1 In the beginning God created the heavens and the earth. 2 Now the earth was without shape and empty, and darkness was over the surface of the watery deep, but the Spirit of God was hovering11 over the surface of the water. 3 God said, “Let there be light.” And there was light! 4 God saw that the light was good, so God separated the light from the darkness. 5 God called the light “day” and the darkness “night.” There was evening, and there was morning, marking the first day. 6 God said, “Let there be an expanse in the midst of the waters and let it separate water from water.”
1 A man from the household of Levi married a woman who was a descendant of Levi. 2 The woman became pregnant and gave birth to a son. When she saw that he was a good child8, she hid him for three months. 3 But when she was no longer able to hide him, she took a papyrus basket for him and sealed it with bitumen and pitch. She put the child in it and set it among the reeds along the edge of the Nile. 4 His sister stationed herself at a distance to find out what would happen to him.
Notes and References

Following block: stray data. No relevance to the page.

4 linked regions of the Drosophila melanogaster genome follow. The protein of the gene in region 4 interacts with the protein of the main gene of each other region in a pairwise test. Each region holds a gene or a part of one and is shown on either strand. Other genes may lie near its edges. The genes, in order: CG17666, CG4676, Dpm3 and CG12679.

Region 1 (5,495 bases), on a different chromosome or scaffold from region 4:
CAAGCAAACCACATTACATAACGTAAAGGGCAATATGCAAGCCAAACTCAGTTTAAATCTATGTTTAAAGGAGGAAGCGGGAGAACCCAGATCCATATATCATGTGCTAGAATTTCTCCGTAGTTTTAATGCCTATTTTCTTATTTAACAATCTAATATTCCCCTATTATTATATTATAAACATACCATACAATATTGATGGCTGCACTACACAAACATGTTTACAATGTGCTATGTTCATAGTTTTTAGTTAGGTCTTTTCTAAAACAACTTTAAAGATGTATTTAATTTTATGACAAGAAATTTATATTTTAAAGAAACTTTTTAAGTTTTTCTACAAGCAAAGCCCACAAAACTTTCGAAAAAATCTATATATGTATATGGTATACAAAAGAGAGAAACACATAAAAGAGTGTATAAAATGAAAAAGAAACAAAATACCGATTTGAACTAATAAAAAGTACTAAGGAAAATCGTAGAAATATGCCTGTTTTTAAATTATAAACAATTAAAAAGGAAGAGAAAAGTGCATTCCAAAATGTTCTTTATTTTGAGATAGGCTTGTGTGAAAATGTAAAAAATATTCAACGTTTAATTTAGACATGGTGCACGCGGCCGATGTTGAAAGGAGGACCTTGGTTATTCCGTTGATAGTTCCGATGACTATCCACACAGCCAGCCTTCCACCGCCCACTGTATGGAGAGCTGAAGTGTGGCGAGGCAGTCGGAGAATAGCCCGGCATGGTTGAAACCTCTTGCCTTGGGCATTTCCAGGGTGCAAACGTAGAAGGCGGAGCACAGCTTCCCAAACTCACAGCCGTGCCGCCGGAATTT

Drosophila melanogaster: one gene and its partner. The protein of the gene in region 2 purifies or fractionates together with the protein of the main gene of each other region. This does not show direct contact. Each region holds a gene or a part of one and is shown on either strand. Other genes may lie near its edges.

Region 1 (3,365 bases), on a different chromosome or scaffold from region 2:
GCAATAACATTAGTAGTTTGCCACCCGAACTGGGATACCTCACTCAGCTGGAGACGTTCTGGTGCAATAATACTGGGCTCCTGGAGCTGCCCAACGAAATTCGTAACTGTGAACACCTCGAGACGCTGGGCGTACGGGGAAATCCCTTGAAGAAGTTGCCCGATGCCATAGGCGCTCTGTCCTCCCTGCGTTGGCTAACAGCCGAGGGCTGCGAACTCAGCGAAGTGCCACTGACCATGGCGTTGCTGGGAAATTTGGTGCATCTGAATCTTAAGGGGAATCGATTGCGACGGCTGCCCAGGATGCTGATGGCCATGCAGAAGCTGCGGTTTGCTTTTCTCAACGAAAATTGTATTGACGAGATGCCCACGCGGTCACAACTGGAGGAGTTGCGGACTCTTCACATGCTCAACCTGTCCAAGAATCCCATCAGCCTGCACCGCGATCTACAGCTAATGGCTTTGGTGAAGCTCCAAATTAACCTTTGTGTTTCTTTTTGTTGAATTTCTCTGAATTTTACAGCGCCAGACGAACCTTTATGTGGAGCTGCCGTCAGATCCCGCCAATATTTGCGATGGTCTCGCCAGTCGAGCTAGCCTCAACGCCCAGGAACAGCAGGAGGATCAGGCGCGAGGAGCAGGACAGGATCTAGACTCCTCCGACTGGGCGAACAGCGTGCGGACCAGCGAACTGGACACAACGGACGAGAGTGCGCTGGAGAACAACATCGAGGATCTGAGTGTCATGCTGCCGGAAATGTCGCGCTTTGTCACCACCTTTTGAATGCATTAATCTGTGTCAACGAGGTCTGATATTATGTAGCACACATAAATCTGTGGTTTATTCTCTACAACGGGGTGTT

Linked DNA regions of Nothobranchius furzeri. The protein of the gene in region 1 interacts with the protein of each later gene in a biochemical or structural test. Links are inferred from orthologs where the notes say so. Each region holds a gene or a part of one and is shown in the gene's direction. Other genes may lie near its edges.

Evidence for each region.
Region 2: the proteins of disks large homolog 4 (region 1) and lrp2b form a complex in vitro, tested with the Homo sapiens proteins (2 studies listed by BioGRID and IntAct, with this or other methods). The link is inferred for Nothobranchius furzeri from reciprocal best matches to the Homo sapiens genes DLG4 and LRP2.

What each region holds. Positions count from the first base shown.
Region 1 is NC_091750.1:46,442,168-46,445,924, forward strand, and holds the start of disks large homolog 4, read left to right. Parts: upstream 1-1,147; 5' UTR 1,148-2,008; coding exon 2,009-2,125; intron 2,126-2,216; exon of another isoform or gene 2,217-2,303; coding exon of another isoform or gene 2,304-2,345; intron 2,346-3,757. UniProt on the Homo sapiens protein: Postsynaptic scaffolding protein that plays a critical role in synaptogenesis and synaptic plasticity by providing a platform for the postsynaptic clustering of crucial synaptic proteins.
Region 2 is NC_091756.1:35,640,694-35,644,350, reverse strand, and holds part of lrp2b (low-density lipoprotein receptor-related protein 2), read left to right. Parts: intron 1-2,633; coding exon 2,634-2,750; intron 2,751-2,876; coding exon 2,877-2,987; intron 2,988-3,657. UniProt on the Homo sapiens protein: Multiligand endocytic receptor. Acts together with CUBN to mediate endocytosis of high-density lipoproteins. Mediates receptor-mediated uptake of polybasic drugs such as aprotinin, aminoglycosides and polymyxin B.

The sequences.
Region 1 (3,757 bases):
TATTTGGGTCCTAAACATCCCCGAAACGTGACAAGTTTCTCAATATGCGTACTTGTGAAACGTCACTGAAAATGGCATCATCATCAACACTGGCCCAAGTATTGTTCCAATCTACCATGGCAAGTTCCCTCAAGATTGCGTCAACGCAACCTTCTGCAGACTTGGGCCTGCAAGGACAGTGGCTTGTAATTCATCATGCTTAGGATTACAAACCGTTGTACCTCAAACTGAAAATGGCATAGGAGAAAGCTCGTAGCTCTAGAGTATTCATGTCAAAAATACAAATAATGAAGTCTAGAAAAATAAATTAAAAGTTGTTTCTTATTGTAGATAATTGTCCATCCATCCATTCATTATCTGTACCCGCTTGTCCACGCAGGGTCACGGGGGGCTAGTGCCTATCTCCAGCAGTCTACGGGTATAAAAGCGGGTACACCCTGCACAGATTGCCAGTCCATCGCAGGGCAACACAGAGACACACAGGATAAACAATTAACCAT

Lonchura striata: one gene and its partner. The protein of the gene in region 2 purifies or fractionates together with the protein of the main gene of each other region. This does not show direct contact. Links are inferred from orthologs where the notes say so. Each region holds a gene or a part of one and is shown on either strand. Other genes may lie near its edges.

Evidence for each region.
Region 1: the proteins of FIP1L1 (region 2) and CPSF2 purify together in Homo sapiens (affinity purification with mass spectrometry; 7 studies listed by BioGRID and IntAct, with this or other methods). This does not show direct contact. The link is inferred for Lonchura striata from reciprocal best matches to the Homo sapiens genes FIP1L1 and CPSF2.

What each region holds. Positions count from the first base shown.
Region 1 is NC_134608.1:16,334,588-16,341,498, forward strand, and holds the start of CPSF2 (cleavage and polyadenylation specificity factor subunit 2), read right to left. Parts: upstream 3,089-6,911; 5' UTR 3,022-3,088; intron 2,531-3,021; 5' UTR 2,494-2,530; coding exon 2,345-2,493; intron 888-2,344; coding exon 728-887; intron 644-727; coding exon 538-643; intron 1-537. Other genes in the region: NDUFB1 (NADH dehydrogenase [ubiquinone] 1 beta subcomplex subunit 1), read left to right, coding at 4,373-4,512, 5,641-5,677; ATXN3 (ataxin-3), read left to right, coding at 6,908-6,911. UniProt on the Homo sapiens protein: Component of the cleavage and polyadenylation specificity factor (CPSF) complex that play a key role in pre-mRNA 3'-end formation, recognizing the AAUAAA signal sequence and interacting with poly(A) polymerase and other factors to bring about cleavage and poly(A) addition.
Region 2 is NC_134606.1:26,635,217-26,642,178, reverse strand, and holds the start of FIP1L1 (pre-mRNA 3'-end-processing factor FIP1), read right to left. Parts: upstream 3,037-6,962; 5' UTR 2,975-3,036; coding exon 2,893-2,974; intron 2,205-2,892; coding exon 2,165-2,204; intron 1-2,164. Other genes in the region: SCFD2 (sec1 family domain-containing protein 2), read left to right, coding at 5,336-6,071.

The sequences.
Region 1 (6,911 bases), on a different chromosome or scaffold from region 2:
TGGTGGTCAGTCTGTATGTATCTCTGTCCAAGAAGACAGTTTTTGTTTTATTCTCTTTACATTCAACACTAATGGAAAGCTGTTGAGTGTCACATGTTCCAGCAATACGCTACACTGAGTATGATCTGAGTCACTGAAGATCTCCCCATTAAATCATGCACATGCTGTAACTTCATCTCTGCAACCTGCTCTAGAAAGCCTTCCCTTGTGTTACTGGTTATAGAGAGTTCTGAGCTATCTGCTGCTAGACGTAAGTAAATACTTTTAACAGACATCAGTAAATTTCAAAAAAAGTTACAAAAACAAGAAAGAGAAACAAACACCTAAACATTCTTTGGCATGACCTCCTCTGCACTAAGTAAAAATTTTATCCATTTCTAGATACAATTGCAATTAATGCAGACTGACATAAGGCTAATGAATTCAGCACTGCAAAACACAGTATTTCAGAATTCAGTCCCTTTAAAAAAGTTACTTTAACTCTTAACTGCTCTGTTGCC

"... In Jewish lore, Moses’ nativity is said to have filled his house with light. Such a tradition likely derives from the language of his birth in Exodus. When Moses’ mother conceived and bore a son, we are told that “she saw him that he was good” (Exodus 2:2), words that follow the creation account closely, when “God saw the light that it was good” (Genesis 1:4). Later on in his life, Moses’ face would indeed radiate light, shining with the reflected glory of God (Exodus 34:29-35). Legends about his birth were one way the ancient rabbis sought to express the greatness of the historical figure of Moses, a standing that has even led some scholars to view the Pentateuch as something of a biography of Moses ..."
Morales, L. Michael Exodus Old and New: A Biblical Theology of Redemption (p. 111) IVP Academic, 2020
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